Microscopic magnets called nanomagnets may be the way to use gene therapy for cancer after researchers announced a breakthrough in using them to treat various tumors.
The study suggests that this 'magnetic targeting' method will involve inserting nanomagnets into cells carrying genes to fight tumours, resulting in many more cells successfully reaching and invading malignant tumours.
The drawback in using human cells to deliver anti-cancer gene therapy for tumours treatment is the small number of cells that ultimately reach tumours to effectively attack them, but this new approach may overcome this problems.
The method will require inserting nanomagents into monocytes, a type of white blood cell used to carry gene therapy, and injecting the cells into the bloodstream. Later, a small magnet was placed over the tumour to create a magnetic field and found that this attracted many more monocytes into the tumour.
"The use of nanoparticles to enhance the uptake of therapeutically armed cells by tumours could herald a new era in gene therapy - one in which delivery of the gene therapy vector to the diseased site is much more effective. This new technique could also be used to help deliver therapeutic genes in other diseases like arthritic joints or ischemic heart tissue," explained Professor Claire Lewis at the University of Sheffield.
Professor Jon Dobson from the University of Keele, said: "Though the concept of magnetic targeting for drug and gene delivery has been around for decades, major technical hurdles have prevented its translation into a clinical therapy. By harnessing and enhancing the monocytes' innate targeting abilities, this technique offers great potential to overcome some of these barriers and bring the technology closer to the clinic."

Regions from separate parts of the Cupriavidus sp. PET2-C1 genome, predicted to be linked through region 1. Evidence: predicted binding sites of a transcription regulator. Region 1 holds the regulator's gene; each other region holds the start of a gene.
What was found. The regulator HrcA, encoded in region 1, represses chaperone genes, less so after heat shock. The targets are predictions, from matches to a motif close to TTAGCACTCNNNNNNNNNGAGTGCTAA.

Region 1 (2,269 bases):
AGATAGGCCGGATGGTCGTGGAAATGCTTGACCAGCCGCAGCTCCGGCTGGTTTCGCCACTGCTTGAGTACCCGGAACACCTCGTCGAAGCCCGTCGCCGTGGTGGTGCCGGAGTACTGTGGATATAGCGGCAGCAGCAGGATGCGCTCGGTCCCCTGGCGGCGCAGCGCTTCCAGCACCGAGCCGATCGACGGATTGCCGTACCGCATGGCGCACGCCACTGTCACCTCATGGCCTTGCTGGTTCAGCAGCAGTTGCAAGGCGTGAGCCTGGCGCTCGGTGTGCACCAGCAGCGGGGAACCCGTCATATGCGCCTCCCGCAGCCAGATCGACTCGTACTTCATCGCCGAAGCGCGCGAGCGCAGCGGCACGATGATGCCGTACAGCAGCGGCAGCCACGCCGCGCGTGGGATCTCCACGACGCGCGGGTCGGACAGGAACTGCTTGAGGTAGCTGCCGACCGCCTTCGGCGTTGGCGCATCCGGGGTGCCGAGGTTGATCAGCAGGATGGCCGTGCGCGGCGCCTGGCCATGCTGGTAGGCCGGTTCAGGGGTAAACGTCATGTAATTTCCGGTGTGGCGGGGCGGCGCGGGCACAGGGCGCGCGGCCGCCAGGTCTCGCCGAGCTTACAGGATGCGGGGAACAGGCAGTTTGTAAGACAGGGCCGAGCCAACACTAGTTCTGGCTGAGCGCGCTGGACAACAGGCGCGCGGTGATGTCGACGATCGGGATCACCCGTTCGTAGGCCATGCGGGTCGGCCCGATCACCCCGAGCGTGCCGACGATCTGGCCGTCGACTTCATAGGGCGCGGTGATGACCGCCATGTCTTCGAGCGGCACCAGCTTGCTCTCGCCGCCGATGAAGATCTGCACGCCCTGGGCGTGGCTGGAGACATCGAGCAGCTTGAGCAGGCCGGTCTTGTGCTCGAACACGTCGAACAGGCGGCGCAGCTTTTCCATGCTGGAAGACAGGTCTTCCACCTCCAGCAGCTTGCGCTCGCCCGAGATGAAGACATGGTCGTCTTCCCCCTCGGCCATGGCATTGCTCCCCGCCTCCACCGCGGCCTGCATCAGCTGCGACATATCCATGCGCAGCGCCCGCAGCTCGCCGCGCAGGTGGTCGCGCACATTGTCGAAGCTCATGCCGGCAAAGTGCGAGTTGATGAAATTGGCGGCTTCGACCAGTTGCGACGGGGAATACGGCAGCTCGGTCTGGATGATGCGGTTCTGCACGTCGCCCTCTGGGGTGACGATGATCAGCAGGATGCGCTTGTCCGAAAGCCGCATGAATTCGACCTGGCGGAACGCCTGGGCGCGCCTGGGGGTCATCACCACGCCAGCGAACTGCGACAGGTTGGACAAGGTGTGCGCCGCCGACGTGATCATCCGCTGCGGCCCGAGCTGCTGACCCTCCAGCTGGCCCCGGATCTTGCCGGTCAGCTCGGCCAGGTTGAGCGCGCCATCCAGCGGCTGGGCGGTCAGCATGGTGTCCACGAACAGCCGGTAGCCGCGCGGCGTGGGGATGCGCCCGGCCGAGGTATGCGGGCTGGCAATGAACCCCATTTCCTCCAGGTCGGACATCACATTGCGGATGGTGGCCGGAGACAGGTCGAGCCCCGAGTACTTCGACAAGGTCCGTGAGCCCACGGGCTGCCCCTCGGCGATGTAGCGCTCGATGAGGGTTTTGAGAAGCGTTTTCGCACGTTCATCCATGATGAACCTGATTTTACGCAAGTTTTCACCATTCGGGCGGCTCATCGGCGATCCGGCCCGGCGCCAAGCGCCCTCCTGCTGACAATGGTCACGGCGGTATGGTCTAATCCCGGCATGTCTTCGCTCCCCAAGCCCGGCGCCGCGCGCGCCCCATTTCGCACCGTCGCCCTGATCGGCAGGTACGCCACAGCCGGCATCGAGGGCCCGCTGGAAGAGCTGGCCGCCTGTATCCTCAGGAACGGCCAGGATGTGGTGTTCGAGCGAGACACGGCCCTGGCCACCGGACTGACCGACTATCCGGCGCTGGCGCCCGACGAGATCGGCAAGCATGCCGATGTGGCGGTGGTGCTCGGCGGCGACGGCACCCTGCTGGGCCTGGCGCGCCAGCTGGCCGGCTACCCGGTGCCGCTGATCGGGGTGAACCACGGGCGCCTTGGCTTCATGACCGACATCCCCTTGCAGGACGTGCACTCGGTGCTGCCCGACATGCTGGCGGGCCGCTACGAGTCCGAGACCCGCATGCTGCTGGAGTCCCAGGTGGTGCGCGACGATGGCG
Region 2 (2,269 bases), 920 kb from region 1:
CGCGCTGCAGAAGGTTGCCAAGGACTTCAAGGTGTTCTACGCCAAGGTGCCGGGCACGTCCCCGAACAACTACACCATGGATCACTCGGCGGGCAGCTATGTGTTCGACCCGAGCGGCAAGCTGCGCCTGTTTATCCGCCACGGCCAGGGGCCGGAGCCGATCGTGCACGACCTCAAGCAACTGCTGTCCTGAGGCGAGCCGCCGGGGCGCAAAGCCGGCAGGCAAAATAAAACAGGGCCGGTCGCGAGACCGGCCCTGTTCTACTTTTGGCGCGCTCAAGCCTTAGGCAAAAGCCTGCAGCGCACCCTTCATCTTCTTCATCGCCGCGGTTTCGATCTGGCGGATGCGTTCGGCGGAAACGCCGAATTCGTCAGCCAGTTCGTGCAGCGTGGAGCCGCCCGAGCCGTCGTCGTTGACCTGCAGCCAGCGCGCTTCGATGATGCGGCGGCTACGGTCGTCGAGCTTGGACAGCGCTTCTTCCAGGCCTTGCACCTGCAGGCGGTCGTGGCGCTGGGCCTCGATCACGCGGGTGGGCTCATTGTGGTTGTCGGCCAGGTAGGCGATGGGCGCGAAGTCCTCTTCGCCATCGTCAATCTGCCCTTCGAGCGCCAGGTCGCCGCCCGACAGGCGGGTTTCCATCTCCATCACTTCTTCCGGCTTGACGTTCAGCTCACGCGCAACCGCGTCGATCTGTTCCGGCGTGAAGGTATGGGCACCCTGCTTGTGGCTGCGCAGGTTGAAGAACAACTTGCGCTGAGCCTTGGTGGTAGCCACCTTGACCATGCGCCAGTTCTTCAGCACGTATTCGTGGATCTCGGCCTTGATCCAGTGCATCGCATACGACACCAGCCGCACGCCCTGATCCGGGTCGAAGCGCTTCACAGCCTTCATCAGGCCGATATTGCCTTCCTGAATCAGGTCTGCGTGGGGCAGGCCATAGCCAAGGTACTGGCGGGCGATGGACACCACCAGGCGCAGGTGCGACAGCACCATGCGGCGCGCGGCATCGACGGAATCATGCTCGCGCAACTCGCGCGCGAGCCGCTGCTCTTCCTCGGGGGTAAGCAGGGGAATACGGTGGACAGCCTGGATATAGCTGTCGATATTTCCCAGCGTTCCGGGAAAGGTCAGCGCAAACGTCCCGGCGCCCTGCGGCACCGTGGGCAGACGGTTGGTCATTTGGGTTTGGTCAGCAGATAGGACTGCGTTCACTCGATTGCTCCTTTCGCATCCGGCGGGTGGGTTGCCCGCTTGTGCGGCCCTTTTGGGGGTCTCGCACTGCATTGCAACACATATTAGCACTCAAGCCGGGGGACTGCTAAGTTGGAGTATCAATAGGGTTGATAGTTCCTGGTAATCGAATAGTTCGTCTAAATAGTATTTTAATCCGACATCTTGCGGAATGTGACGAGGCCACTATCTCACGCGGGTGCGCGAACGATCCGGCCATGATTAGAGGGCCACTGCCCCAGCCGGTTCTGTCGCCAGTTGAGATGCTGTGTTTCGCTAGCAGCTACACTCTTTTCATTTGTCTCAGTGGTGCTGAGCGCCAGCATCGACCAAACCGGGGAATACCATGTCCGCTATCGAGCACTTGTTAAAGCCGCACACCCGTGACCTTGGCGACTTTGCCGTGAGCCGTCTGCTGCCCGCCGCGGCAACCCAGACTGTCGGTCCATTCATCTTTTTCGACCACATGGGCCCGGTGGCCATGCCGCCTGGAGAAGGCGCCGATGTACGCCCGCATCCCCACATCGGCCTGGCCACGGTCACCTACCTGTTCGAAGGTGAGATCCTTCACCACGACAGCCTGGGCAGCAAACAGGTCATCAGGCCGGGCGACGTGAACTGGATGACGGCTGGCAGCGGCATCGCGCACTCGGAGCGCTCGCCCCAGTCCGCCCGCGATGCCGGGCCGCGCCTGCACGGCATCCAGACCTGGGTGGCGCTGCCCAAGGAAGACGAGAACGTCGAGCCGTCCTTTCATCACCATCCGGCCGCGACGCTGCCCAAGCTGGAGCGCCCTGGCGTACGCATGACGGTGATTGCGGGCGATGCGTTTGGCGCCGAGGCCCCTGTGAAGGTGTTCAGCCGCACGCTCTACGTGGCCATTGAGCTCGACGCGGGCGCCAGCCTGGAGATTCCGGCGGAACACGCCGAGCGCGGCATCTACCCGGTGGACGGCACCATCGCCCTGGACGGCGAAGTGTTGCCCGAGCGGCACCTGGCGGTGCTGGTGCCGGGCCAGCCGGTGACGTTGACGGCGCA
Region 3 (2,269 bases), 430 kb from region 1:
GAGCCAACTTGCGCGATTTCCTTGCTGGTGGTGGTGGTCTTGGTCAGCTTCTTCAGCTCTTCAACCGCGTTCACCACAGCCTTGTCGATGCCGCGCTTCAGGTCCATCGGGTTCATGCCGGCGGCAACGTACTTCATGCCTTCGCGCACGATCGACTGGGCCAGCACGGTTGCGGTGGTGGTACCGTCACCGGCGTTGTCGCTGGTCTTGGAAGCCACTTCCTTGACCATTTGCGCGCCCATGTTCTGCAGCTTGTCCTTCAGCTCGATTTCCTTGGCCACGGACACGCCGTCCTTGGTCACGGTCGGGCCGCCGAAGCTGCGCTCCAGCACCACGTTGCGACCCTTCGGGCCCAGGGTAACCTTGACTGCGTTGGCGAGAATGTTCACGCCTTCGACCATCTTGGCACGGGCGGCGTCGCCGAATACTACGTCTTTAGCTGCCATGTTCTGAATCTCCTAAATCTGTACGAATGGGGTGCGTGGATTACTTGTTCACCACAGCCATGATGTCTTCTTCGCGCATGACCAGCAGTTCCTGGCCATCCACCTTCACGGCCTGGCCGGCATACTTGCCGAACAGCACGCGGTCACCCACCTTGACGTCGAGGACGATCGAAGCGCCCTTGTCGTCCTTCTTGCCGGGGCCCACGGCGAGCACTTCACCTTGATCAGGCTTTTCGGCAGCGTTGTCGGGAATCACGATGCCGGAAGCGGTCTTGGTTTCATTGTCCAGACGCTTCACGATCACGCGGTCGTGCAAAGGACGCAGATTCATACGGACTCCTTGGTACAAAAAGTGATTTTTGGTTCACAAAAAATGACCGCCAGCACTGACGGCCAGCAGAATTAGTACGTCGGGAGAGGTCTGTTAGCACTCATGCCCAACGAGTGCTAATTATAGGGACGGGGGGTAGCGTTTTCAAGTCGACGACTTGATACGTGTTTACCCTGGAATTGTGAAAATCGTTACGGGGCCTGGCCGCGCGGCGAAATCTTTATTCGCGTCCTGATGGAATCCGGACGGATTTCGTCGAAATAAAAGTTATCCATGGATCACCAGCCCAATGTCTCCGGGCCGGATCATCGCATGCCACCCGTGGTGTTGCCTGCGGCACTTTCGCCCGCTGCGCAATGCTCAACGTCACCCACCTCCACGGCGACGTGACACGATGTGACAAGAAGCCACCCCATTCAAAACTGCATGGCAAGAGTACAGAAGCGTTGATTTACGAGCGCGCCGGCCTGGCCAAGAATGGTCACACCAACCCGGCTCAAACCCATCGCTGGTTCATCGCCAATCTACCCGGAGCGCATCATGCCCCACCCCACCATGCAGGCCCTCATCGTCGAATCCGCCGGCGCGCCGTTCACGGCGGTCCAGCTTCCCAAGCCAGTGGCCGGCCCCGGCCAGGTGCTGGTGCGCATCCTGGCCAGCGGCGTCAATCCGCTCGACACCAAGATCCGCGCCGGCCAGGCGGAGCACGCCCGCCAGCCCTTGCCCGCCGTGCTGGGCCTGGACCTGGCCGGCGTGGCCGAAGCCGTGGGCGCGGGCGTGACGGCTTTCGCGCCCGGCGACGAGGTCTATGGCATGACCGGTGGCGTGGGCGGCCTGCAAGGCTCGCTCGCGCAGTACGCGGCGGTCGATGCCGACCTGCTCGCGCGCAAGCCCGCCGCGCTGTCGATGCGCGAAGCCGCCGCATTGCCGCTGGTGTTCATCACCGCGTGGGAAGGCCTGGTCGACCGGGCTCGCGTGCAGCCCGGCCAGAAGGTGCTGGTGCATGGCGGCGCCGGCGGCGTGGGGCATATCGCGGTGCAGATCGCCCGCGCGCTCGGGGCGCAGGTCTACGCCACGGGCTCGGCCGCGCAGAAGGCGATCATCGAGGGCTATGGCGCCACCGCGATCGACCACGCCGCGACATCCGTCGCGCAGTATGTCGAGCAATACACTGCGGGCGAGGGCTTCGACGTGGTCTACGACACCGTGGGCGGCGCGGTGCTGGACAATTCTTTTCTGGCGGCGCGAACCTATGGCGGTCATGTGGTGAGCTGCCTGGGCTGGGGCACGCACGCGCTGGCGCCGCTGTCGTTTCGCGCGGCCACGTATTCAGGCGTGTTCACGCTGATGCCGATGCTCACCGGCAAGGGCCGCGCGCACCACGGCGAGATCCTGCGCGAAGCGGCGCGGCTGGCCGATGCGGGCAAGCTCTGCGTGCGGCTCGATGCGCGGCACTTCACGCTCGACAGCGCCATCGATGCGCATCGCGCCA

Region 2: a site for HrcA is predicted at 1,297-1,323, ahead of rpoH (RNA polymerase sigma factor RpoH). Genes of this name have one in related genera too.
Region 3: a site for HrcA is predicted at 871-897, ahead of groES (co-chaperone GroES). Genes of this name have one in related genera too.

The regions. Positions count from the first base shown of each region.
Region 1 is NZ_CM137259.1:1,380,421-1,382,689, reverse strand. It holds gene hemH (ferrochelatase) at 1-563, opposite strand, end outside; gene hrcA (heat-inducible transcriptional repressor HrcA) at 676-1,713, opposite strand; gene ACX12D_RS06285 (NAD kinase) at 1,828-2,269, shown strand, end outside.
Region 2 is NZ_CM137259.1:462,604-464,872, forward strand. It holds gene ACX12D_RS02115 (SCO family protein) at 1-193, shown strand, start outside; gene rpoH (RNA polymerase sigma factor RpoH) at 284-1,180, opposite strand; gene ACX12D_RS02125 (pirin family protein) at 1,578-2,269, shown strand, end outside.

Professor Nigel Brown, BBSRC Director of Science and Technology, said: "This exciting work could have huge implications in healthcare. Fundamental bioscience research may sometimes seem to have little relevance to everyday life, but understanding the basic workings of the human body and harnessing nanoscale technology has resulted in a process of great potential in tumour therapy."
The researchers are now focusing on how effective magnetic targeting is at delivering a variety of different cancer-fighting genes, including ones, which could stop the spread of tumours to other parts of the body.
The study is published online in the journal, Gene Therapy.